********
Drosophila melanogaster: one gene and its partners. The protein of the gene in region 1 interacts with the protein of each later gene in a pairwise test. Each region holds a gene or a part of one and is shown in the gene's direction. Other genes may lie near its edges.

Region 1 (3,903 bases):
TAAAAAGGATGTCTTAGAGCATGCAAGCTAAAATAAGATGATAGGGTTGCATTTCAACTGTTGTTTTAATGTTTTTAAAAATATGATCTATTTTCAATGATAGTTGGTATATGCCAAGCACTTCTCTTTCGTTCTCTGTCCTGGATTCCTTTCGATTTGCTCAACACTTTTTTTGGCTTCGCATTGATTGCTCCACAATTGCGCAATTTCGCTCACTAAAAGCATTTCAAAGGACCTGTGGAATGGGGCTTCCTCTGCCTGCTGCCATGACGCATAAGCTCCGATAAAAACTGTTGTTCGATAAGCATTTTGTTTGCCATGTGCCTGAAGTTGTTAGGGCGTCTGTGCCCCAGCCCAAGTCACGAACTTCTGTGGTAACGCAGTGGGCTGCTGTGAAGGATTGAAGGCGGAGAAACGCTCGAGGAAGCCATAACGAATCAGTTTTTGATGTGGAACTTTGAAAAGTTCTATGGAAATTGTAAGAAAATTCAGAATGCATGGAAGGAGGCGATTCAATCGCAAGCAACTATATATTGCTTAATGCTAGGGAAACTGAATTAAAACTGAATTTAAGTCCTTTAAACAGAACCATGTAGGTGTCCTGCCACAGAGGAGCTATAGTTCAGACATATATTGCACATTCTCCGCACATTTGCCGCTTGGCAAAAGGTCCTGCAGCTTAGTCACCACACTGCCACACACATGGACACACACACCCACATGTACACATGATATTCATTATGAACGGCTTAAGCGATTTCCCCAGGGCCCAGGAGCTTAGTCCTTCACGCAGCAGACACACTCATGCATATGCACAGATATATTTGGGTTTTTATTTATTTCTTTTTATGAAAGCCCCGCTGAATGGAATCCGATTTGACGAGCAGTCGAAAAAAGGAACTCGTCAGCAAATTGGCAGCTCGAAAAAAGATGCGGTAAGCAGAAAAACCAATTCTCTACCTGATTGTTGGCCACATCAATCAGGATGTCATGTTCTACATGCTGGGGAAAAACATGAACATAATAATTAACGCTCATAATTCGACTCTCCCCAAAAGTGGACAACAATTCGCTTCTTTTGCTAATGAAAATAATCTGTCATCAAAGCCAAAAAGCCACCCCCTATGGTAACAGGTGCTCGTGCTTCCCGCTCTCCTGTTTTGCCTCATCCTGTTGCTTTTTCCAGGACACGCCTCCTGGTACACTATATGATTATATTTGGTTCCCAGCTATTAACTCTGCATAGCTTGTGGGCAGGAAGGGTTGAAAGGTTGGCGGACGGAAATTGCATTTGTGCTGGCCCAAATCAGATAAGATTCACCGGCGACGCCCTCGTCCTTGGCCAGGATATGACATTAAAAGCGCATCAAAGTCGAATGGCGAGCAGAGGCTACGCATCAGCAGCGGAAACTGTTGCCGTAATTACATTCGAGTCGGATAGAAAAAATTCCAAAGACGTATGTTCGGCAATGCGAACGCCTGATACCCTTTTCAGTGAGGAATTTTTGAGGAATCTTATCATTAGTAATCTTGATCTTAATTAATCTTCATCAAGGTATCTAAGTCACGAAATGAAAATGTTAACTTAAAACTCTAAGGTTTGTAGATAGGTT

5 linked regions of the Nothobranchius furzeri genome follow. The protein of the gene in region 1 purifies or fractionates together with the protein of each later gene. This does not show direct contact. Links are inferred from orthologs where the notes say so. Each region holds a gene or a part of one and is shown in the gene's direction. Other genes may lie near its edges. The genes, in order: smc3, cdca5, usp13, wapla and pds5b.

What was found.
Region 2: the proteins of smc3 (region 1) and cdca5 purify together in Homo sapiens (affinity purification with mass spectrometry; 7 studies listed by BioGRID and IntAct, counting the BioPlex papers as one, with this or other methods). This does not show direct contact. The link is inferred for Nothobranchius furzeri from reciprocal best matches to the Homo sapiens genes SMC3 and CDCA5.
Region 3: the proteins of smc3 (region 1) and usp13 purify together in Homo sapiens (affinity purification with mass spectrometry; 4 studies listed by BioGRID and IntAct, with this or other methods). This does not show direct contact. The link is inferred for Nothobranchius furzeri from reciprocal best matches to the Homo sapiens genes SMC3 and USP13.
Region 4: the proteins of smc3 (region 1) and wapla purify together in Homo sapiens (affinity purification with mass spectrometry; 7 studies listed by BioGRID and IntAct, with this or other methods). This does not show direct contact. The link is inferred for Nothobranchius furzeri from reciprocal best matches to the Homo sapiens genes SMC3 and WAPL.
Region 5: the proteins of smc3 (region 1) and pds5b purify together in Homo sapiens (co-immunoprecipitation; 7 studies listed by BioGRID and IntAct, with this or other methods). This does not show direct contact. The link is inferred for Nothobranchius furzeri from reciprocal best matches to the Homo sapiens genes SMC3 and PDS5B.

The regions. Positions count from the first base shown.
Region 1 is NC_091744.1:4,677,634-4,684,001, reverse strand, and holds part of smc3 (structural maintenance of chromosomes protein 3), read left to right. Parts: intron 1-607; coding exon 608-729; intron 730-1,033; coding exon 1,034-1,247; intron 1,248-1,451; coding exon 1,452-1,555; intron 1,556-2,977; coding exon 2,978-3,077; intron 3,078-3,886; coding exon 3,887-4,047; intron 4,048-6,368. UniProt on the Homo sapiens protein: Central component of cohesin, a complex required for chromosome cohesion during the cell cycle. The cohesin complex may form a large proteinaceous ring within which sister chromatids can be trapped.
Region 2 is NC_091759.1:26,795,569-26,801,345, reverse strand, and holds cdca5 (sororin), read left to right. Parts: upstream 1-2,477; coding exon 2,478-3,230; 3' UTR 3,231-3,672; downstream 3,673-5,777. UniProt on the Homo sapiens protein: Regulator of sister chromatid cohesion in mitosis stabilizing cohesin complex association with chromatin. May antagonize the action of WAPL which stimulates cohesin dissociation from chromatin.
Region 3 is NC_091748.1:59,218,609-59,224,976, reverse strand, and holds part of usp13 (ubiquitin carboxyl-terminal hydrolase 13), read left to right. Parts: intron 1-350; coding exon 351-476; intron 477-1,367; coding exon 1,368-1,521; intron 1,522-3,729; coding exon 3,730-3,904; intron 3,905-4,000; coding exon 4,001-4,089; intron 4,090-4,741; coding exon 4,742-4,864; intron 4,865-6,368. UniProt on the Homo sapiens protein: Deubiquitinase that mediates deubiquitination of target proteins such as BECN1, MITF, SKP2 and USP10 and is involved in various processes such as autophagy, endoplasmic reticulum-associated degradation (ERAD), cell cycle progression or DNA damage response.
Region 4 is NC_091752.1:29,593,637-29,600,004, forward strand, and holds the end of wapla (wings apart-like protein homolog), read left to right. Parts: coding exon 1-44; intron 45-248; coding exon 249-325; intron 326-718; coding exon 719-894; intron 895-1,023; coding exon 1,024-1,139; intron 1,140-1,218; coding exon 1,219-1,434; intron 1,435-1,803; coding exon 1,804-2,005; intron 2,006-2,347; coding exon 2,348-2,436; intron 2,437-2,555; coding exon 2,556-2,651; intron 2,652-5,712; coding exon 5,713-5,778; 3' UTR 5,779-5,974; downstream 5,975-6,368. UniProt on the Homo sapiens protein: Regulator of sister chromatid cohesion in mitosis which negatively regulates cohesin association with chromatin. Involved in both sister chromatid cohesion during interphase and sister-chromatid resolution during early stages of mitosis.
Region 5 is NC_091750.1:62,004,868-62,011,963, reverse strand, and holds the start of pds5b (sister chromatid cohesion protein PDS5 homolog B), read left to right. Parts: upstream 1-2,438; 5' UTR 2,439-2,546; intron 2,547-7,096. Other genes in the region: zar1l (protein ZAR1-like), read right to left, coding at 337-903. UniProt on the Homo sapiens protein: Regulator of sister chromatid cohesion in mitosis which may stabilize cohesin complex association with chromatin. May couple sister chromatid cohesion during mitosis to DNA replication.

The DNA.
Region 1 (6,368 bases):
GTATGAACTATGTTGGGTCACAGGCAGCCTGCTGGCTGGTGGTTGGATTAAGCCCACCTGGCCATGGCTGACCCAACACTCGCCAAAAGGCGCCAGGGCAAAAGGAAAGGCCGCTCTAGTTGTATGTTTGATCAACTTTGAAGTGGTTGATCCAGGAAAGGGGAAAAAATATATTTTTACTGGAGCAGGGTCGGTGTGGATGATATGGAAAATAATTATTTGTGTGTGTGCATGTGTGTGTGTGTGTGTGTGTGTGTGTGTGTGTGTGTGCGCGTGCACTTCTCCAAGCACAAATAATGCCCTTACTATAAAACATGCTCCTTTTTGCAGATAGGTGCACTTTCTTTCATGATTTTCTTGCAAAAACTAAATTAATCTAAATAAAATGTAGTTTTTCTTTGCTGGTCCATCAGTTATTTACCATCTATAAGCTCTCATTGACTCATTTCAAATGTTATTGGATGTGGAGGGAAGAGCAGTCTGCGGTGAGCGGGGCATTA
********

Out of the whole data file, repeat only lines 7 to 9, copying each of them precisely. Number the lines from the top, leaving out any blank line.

Region 3: the proteins of smc3 (region 1) and usp13 purify together in Homo sapiens (affinity purification with mass spectrometry; 4 studies listed by BioGRID and IntAct, with this or other methods). This does not show direct contact. The link is inferred for Nothobranchius furzeri from reciprocal best matches to the Homo sapiens genes SMC3 and USP13.
Region 4: the proteins of smc3 (region 1) and wapla purify together in Homo sapiens (affinity purification with mass spectrometry; 7 studies listed by BioGRID and IntAct, with this or other methods). This does not show direct contact. The link is inferred for Nothobranchius furzeri from reciprocal best matches to the Homo sapiens genes SMC3 and WAPL.
Region 5: the proteins of smc3 (region 1) and pds5b purify together in Homo sapiens (co-immunoprecipitation; 7 studies listed by BioGRID and IntAct, with this or other methods). This does not show direct contact. The link is inferred for Nothobranchius furzeri from reciprocal best matches to the Homo sapiens genes SMC3 and PDS5B.